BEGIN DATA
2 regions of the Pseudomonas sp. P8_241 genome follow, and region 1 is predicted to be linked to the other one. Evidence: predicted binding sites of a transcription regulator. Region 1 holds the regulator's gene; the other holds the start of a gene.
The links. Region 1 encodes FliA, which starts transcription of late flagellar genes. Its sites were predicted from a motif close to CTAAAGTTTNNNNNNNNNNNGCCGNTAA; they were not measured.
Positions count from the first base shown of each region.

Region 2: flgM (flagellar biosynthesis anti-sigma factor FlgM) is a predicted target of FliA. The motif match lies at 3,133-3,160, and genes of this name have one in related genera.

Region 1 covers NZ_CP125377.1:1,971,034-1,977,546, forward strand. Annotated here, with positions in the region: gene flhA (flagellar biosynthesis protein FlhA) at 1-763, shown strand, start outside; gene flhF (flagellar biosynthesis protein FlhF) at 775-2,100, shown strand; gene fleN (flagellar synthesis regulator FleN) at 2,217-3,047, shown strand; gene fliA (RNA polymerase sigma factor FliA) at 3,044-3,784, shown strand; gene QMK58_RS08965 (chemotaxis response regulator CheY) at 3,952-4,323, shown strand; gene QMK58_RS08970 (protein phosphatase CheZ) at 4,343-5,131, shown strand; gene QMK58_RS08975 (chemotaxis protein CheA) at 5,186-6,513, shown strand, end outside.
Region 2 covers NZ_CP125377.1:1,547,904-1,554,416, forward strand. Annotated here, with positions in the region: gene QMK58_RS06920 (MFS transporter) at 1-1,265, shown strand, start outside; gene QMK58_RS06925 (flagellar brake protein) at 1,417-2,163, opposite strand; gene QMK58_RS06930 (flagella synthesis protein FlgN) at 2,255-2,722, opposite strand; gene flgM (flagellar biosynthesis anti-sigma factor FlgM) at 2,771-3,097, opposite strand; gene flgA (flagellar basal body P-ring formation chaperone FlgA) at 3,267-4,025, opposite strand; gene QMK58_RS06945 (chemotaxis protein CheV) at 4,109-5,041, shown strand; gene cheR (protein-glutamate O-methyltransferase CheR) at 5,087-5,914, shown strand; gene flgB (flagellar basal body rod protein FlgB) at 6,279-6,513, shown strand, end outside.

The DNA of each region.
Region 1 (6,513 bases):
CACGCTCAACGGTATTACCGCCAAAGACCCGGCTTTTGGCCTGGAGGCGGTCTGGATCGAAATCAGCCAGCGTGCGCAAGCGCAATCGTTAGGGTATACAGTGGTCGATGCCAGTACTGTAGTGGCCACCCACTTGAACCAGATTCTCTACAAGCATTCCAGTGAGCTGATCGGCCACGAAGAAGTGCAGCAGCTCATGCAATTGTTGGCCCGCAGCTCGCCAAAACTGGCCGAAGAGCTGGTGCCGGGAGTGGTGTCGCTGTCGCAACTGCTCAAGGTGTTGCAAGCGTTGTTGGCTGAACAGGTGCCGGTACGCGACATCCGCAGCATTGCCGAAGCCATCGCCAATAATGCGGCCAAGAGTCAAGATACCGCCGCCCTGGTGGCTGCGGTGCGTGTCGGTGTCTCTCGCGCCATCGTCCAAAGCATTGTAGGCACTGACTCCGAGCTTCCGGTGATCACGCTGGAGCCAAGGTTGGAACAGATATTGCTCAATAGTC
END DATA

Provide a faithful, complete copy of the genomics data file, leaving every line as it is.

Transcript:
2 regions of the Pseudomonas sp. P8_241 genome follow, and region 1 is predicted to be linked to the other one. Evidence: predicted binding sites of a transcription regulator. Region 1 holds the regulator's gene; the other holds the start of a gene.
The links. Region 1 encodes FliA, which starts transcription of late flagellar genes. Its sites were predicted from a motif close to CTAAAGTTTNNNNNNNNNNNGCCGNTAA; they were not measured.
Positions count from the first base shown of each region.

Region 2: flgM (flagellar biosynthesis anti-sigma factor FlgM) is a predicted target of FliA. The motif match lies at 3,133-3,160, and genes of this name have one in related genera.

Region 1 covers NZ_CP125377.1:1,971,034-1,977,546, forward strand. Annotated here, with positions in the region: gene flhA (flagellar biosynthesis protein FlhA) at 1-763, shown strand, start outside; gene flhF (flagellar biosynthesis protein FlhF) at 775-2,100, shown strand; gene fleN (flagellar synthesis regulator FleN) at 2,217-3,047, shown strand; gene fliA (RNA polymerase sigma factor FliA) at 3,044-3,784, shown strand; gene QMK58_RS08965 (chemotaxis response regulator CheY) at 3,952-4,323, shown strand; gene QMK58_RS08970 (protein phosphatase CheZ) at 4,343-5,131, shown strand; gene QMK58_RS08975 (chemotaxis protein CheA) at 5,186-6,513, shown strand, end outside.
Region 2 covers NZ_CP125377.1:1,547,904-1,554,416, forward strand. Annotated here, with positions in the region: gene QMK58_RS06920 (MFS transporter) at 1-1,265, shown strand, start outside; gene QMK58_RS06925 (flagellar brake protein) at 1,417-2,163, opposite strand; gene QMK58_RS06930 (flagella synthesis protein FlgN) at 2,255-2,722, opposite strand; gene flgM (flagellar biosynthesis anti-sigma factor FlgM) at 2,771-3,097, opposite strand; gene flgA (flagellar basal body P-ring formation chaperone FlgA) at 3,267-4,025, opposite strand; gene QMK58_RS06945 (chemotaxis protein CheV) at 4,109-5,041, shown strand; gene cheR (protein-glutamate O-methyltransferase CheR) at 5,087-5,914, shown strand; gene flgB (flagellar basal body rod protein FlgB) at 6,279-6,513, shown strand, end outside.

The DNA of each region.
Region 1 (6,513 bases):
CACGCTCAACGGTATTACCGCCAAAGACCCGGCTTTTGGCCTGGAGGCGGTCTGGATCGAAATCAGCCAGCGTGCGCAAGCGCAATCGTTAGGGTATACAGTGGTCGATGCCAGTACTGTAGTGGCCACCCACTTGAACCAGATTCTCTACAAGCATTCCAGTGAGCTGATCGGCCACGAAGAAGTGCAGCAGCTCATGCAATTGTTGGCCCGCAGCTCGCCAAAACTGGCCGAAGAGCTGGTGCCGGGAGTGGTGTCGCTGTCGCAACTGCTCAAGGTGTTGCAAGCGTTGTTGGCTGAACAGGTGCCGGTACGCGACATCCGCAGCATTGCCGAAGCCATCGCCAATAATGCGGCCAAGAGTCAAGATACCGCCGCCCTGGTGGCTGCGGTGCGTGTCGGTGTCTCTCGCGCCATCGTCCAAAGCATTGTAGGCACTGACTCCGAGCTTCCGGTGATCACGCTGGAGCCAAGGTTGGAACAGATATTGCTCAATAGTC